Eurasia Group | World in a Week: 16 November 2020

World in a Week: 16 November 2020

16 November 2020
Eurasia Group's World in a Week summary of top stories for the week of 16 November 2020. All images courtesy of REUTERS.
From a healthcare worker shortage in the US to monetary policy in Turkey, here are some of the top stories Eurasia Group's analysts are following this week.


  • Top story: Can the US healthcare worker shortage be fixed?
  • Why it matters: With severe Covid-19 outbreaks across the country, nurses and doctors are in short supply. Unlike the spring and summer surges, it's going to be hard to find reinforcements.

    For more healthcare news and analysis, follow Scott Rosenstein on Twitter.

Northeast Asia


  • Top story: Bondholders have rejected Zambia's request for a six-month moratorium on its debt service payments.
  • Why it matters: This is the second major failure for President Edgar Lungu in recent weeks after his ruling Patriotic Front failed to pass a controversial constitutional amendment bill late last month. His administration's economic mismanagement is likely to be in the spotlight as the country prepares for elections in August 2021.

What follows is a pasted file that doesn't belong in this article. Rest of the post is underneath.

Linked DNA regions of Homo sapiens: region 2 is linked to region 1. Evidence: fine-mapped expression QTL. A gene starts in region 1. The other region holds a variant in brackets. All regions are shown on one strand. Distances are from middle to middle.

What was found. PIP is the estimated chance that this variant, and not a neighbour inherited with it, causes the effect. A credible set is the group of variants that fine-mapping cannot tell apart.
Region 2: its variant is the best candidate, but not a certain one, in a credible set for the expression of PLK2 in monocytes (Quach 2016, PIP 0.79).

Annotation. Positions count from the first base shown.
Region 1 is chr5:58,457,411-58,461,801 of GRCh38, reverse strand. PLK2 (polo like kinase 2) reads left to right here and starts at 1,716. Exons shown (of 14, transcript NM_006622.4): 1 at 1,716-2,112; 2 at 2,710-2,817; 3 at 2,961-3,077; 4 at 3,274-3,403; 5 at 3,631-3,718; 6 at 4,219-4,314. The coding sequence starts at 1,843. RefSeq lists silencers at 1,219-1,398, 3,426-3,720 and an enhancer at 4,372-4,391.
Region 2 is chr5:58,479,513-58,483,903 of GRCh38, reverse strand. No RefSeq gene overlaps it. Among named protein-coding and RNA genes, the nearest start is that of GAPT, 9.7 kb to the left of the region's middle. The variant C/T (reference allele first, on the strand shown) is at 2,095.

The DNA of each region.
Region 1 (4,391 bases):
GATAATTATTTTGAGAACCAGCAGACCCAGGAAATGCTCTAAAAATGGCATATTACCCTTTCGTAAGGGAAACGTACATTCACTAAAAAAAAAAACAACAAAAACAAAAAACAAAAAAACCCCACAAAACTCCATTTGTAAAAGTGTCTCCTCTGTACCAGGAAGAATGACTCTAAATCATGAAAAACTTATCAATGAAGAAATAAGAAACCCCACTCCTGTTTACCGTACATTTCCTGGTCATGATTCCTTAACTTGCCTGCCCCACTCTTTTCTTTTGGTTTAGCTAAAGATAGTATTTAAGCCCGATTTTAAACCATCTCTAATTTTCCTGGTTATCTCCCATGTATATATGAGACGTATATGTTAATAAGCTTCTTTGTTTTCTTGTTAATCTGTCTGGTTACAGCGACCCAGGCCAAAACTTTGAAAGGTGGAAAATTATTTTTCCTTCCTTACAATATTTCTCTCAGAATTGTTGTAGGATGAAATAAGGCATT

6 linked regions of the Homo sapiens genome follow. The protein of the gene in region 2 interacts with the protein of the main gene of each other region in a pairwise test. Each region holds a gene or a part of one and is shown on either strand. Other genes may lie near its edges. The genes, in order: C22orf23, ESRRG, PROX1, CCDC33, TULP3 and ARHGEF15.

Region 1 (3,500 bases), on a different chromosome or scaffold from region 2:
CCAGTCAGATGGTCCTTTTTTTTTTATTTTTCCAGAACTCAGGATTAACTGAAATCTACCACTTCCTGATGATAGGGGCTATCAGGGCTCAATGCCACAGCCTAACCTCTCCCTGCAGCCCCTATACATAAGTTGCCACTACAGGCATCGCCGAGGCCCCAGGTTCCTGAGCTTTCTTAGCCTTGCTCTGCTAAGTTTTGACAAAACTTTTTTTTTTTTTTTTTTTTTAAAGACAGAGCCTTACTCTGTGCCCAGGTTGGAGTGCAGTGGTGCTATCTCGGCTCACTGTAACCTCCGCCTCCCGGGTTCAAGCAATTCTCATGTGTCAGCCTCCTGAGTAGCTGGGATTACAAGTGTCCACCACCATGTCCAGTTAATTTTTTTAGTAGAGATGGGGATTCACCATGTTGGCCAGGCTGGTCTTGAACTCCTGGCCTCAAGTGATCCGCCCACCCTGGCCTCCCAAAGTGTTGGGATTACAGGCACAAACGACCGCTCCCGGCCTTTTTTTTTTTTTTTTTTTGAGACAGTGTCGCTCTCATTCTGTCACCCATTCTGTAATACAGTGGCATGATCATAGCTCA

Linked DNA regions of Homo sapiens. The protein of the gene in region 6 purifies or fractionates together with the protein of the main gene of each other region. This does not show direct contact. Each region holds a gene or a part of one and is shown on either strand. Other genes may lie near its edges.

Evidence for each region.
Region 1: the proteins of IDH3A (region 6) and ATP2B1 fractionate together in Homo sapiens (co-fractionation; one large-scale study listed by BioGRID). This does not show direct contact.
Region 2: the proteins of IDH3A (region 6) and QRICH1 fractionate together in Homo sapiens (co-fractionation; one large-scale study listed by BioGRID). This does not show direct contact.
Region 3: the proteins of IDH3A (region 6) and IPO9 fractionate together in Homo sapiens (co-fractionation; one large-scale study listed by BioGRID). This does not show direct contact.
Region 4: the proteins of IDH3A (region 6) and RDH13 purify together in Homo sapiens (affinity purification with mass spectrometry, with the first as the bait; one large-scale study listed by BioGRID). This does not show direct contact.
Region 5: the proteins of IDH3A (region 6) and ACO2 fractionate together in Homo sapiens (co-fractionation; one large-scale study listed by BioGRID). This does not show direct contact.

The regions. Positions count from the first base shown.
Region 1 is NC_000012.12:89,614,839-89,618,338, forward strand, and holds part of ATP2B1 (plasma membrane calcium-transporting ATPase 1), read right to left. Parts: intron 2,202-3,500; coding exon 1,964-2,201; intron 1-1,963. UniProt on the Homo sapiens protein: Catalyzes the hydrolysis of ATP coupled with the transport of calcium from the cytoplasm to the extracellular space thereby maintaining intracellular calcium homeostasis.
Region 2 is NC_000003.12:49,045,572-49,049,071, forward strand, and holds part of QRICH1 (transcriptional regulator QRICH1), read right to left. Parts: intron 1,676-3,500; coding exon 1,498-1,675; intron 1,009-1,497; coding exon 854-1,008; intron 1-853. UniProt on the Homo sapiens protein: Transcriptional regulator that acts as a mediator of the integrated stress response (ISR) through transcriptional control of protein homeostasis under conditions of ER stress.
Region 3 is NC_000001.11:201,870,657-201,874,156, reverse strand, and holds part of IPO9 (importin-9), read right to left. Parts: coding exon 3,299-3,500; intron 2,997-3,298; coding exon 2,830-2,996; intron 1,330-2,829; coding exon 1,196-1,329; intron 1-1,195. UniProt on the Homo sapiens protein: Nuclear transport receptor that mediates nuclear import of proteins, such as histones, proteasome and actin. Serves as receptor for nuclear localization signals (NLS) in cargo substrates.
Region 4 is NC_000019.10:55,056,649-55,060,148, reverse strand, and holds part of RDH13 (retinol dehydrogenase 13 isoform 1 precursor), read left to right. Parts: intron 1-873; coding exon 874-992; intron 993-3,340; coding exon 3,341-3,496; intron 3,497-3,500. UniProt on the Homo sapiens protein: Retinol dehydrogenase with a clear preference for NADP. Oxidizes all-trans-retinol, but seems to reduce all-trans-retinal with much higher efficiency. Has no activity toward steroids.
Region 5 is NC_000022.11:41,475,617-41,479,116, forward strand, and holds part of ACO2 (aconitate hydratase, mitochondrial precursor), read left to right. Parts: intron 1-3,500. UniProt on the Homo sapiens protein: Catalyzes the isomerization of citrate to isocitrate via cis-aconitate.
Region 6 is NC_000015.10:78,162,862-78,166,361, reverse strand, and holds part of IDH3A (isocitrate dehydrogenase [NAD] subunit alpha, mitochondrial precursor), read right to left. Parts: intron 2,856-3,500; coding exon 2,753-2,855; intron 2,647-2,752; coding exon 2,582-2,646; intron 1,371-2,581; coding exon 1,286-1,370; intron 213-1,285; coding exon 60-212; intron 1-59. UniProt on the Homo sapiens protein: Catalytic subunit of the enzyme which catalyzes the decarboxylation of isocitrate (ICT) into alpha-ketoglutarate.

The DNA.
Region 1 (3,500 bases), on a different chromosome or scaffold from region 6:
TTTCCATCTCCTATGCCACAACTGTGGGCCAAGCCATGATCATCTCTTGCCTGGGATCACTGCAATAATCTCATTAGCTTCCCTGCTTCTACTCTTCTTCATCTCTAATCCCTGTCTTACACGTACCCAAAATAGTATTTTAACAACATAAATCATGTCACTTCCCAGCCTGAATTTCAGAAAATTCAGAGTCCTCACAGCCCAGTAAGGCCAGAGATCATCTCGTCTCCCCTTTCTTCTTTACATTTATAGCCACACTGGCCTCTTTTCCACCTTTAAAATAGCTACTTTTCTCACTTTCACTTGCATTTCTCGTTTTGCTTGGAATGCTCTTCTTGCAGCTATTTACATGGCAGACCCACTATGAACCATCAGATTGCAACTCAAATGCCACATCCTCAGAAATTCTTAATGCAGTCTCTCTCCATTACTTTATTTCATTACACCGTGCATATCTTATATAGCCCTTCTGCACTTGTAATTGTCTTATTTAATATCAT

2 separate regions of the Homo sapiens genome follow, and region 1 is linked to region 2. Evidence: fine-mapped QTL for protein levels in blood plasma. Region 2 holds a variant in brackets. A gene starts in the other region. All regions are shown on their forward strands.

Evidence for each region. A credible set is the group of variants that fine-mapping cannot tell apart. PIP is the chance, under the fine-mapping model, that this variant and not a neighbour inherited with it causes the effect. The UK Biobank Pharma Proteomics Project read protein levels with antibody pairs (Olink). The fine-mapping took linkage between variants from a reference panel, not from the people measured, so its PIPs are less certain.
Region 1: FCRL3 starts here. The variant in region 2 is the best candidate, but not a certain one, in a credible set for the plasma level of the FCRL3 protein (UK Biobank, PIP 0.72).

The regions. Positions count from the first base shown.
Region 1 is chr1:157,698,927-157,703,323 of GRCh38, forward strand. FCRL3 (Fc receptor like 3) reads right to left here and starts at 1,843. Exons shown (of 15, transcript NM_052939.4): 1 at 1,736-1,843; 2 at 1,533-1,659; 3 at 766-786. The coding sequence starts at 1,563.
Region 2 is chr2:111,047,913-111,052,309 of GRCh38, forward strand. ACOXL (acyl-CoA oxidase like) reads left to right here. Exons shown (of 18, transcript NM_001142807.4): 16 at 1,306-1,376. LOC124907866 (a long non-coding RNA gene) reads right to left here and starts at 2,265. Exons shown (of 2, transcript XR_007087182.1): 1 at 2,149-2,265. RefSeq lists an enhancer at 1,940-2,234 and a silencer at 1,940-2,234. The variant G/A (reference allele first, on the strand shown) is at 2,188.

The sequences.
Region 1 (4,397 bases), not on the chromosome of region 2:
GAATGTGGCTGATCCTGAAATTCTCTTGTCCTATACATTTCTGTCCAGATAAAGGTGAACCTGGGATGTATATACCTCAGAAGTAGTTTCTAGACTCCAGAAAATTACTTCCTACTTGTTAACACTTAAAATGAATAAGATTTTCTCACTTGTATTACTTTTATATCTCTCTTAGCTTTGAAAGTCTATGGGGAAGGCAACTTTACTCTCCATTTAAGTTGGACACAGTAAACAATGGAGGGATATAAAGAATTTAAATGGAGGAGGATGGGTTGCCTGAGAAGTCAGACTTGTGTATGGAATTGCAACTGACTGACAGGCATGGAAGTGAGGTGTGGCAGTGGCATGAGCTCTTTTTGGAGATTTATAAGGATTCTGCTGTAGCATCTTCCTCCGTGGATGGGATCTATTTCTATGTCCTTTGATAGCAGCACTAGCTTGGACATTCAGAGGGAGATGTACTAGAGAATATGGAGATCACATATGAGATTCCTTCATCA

For more news and analysis of Africa, follow Amaka Anku on Twitter.

United States

  • Top story: Trump holds on
  • Why it matters: President Trump continues to deny that he lost the 2020 election to President-elect Joe Biden, but events are moving on; none of Trump's lawsuits or recounts has a realistic chance of changing the Electoral College outcome. Still, his insistence that the election was rigged against him is incentivizing Republicans to defend that view—it may not work to keep the presidency for Trump, but it undermines faith in elections and democracy in the long run.

    For more news and analysis of US politics, follow Jon Lieber on Twitter.